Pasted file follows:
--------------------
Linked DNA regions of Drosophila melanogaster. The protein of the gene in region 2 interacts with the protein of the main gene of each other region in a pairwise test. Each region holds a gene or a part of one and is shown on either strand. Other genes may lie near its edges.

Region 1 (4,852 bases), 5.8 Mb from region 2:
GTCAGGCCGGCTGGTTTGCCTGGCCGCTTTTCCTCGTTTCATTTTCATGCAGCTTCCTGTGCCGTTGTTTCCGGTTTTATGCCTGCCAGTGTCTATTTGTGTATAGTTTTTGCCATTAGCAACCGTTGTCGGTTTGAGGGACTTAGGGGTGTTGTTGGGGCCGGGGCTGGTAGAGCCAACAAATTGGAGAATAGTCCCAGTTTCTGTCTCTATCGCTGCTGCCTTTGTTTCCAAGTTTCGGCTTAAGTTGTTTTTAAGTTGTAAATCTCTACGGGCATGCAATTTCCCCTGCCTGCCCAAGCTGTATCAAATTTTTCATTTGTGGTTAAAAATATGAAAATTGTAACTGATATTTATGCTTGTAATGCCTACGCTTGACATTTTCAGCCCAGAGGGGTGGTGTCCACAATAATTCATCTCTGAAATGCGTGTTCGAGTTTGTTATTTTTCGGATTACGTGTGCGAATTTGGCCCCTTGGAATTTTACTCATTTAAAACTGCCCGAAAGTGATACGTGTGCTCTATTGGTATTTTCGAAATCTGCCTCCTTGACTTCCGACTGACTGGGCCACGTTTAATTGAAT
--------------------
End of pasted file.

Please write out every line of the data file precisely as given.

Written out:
Linked DNA regions of Drosophila melanogaster. The protein of the gene in region 2 interacts with the protein of the main gene of each other region in a pairwise test. Each region holds a gene or a part of one and is shown on either strand. Other genes may lie near its edges.

Region 1 (4,852 bases), 5.8 Mb from region 2:
GTCAGGCCGGCTGGTTTGCCTGGCCGCTTTTCCTCGTTTCATTTTCATGCAGCTTCCTGTGCCGTTGTTTCCGGTTTTATGCCTGCCAGTGTCTATTTGTGTATAGTTTTTGCCATTAGCAACCGTTGTCGGTTTGAGGGACTTAGGGGTGTTGTTGGGGCCGGGGCTGGTAGAGCCAACAAATTGGAGAATAGTCCCAGTTTCTGTCTCTATCGCTGCTGCCTTTGTTTCCAAGTTTCGGCTTAAGTTGTTTTTAAGTTGTAAATCTCTACGGGCATGCAATTTCCCCTGCCTGCCCAAGCTGTATCAAATTTTTCATTTGTGGTTAAAAATATGAAAATTGTAACTGATATTTATGCTTGTAATGCCTACGCTTGACATTTTCAGCCCAGAGGGGTGGTGTCCACAATAATTCATCTCTGAAATGCGTGTTCGAGTTTGTTATTTTTCGGATTACGTGTGCGAATTTGGCCCCTTGGAATTTTACTCATTTAAAACTGCCCGAAAGTGATACGTGTGCTCTATTGGTATTTTCGAAATCTGCCTCCTTGACTTCCGACTGACTGGGCCACGTTTAATTGAAT